forest tent caterpillars do not make webs or "tents". A species that does make a tent, the northern tent caterpillar (M. californicum pluviale), occurs mainly in the southern half of the province and occasionally in northern deciduous forests. Fall webworms (Hyphantria cunea) are often mistaken for tent caterpillars because they also make large silken webs in shrubs and trees. They appear in late summer, however, 6-8 weeks after tent caterpillars.

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Identification and Life Cycle:

Forest tent caterpillars are the larvae of a large, reddish brown moth. They have one generation a year. The adult moth lays its eggs in late summer on twigs and small branches of deciduous trees. The egg masses look like 1-2.5 cm wide masses of hard, silvery brown foam. They remain on the trees all winter and hatch in early spring, when the buds start to swell.

The caterpillars are dark-coloured, with rows of fine brown hairs. They have a row of key-hole shaped white dots down their backs. There are two fine orange lines on either side of the white dots and a wider blue stripe below that along each side. The caterpillars feed on buds and leaves from early spring into June, congregating in large groups on trees. When they have eaten all the leaves on the host tree, they move onto other trees and shrubs, somearial travelling on the ground in large numbers.

When the larvae reach full size in June, they spin cocoons on tree leaves or other protected sites. They pupate for 8-12 days and then the adult moths emerge to lay the next generation of egg masses.

Tent caterpillar populations naturally rise and fall over a cycle of several years. After a couple of years of outbreak, the populations collapse as the caterpillars are wiped out by naturally occurring diseases and predators.

Is Control Necessary?

In peak outbreak years, stands of aspen and other trees can be completely defoliated, but this usually does not cause long-term harm to the trees. Once the caterpillars leave, the trees produce new leaves to fill in the canopy. The bare trees are unsightly, however, and result in complaints from the public to municipal and parks departments. Unfortunately, the caterpillars consume leaves so quickly, and over such a short time, that by the time damage is obvious it is often too late to do much about the current year's infestation.

It is important to realize that, no matter what steps are taken to control tent caterpillars on individual trees, that the overall populations will increase over several years and then drop to low levels naturally as diseases and predators catch up with the population.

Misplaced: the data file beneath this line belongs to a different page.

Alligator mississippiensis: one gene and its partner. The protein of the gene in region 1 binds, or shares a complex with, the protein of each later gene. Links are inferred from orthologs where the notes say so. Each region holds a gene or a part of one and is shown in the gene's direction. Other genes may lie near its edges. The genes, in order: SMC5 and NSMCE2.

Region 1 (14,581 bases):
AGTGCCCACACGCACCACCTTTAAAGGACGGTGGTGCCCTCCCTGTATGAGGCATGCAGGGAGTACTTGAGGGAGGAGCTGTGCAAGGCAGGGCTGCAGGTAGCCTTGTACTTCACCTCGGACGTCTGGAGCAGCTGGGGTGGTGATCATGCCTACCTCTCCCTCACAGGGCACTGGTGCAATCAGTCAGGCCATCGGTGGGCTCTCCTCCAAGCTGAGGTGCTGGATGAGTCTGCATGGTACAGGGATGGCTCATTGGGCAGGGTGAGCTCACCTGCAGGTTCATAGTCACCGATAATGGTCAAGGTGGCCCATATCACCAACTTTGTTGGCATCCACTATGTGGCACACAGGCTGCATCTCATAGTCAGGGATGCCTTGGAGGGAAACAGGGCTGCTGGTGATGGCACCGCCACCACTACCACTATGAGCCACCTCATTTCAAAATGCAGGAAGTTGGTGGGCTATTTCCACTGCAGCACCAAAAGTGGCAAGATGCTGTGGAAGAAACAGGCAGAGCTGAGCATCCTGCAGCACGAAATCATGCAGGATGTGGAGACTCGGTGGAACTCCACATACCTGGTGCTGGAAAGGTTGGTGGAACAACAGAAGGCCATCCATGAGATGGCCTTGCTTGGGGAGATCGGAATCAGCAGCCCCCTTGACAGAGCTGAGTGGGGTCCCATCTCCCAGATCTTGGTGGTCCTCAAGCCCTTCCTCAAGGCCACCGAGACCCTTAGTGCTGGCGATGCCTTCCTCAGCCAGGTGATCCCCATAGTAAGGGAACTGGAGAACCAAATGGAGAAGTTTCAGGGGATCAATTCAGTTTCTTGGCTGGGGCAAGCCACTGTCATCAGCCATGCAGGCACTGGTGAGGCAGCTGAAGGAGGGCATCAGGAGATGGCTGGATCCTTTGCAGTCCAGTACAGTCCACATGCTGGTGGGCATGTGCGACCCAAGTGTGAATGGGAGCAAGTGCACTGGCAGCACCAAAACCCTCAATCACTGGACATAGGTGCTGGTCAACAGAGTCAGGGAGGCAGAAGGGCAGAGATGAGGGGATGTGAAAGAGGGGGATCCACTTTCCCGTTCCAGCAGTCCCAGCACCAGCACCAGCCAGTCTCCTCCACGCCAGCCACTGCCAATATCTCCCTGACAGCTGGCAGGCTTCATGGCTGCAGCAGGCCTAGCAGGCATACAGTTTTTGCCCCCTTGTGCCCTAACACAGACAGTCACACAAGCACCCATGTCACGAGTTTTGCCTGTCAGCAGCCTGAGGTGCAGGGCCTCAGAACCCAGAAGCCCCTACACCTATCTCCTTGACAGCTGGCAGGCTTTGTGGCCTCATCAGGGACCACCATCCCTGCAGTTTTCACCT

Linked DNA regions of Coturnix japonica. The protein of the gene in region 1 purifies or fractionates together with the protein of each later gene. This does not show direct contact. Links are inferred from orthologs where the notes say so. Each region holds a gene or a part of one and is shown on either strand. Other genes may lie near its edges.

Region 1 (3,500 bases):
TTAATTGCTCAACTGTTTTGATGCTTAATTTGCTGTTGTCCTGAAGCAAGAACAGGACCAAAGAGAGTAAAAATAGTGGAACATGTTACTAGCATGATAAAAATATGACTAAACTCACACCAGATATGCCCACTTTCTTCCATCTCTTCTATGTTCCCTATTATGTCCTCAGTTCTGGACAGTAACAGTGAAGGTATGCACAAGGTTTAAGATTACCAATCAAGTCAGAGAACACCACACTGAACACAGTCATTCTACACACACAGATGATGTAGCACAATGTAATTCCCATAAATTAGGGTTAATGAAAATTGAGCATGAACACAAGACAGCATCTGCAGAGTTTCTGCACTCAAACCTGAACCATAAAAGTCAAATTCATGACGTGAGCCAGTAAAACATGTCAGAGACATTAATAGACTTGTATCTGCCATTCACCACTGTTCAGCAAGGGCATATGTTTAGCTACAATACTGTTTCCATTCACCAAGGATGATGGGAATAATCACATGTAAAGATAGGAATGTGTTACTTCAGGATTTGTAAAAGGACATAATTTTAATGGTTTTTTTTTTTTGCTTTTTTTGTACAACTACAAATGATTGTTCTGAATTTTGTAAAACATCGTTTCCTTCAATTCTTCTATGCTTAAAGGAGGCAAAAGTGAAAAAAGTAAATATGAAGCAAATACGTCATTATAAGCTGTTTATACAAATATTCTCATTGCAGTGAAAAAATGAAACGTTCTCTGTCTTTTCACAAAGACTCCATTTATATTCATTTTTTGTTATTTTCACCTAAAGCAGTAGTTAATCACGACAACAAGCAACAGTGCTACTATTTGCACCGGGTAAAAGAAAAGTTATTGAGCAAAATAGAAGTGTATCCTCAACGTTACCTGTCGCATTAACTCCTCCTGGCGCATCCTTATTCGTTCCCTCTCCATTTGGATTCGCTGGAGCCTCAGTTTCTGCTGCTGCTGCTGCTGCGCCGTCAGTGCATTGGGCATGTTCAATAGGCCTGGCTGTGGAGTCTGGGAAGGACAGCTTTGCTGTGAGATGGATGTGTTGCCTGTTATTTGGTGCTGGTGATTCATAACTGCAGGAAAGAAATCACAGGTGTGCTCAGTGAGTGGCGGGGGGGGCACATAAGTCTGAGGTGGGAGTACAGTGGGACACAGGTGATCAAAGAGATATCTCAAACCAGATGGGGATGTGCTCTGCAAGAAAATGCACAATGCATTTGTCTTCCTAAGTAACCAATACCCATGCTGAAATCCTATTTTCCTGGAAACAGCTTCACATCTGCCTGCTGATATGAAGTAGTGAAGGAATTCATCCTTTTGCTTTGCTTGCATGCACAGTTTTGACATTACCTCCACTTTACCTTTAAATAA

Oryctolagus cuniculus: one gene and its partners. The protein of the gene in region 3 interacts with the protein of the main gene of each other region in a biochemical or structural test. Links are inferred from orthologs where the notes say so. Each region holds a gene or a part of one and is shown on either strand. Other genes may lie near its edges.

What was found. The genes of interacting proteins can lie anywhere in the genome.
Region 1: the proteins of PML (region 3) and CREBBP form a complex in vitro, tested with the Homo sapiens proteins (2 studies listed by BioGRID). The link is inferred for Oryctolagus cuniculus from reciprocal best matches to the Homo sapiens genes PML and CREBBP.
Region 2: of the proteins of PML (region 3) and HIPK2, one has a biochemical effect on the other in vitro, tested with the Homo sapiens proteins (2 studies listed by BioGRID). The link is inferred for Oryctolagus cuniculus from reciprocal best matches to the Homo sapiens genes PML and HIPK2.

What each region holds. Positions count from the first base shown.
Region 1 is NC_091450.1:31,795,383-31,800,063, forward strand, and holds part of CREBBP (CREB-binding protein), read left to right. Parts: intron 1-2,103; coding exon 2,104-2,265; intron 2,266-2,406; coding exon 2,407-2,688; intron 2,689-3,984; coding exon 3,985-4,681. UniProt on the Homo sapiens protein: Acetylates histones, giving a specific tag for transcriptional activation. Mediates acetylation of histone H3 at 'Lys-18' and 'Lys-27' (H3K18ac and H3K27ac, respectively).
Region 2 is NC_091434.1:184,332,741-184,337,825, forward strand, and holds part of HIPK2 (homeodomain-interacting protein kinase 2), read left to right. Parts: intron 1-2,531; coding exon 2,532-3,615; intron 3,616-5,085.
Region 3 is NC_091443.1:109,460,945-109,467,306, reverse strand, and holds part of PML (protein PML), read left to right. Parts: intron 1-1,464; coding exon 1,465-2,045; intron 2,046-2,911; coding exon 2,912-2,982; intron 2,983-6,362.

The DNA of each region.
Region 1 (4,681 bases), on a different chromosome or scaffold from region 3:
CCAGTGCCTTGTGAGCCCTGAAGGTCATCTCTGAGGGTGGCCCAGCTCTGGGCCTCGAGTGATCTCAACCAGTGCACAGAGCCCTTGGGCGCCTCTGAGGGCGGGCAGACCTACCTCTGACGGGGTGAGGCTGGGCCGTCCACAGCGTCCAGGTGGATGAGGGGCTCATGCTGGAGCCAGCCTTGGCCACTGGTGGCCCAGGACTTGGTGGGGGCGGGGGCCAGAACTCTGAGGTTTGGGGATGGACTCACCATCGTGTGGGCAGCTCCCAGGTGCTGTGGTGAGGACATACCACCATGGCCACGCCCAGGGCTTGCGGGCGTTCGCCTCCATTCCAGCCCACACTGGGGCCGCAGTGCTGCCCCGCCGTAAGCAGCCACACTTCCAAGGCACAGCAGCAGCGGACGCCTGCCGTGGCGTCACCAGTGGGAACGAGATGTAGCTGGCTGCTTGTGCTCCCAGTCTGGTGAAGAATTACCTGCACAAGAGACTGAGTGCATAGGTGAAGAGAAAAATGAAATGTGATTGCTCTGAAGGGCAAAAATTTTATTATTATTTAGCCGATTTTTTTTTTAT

For high visibility plantings, in outbreak years, it may be worthwhile to control tent caterpillars. In that case, a monitoring program should be put in place so that treatments can be done at the right time to be effective.


Look for egg masses on dormant branches any time after the leaves drop. In expected outbreak years, monitoring for hatching egg masses should start by mid-April. Before leaves expand, the hatching caterpillars are particularly easy to see.

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Prune out egg masses and branches with colonies of caterpillars. Burn egg masses and destroy caterpillars by crushing them or dropping them in a bucket of soapy water.

When caterpillars are actively feeding in the trees, the microbial pesticide Bacillus thuringiensis kurstaki (BTK) is useful to control the caterpillars without harming other organisms. It must be applied carefully to ensure good coverage of the foliage. It should not be used if rain is expected within the next 24 hours as it can be washed off before the caterpillars have a chance to eat it. Safer's BTK Biological Insecticide is a product sold for home and garden use. BTK products for Commercial use include Dipel (a wettable powder formulation) as well as Thuricide and Foray (both liquid concentrate formulations).

Spraying other pesticides is usually not recommended because they kill the natural enemies that eventually bring the caterpillar populations under control.


Wood, C. S. 1992. Forest Pest Leaflet: Northern Tent Caterpillar. Forestry
Canada. FRDA Publication No. 29-6/17-1992E

see also:

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Copyright © 2007 Conrad Bérubé, site design, concept and scripting. All rights reserved worldwide.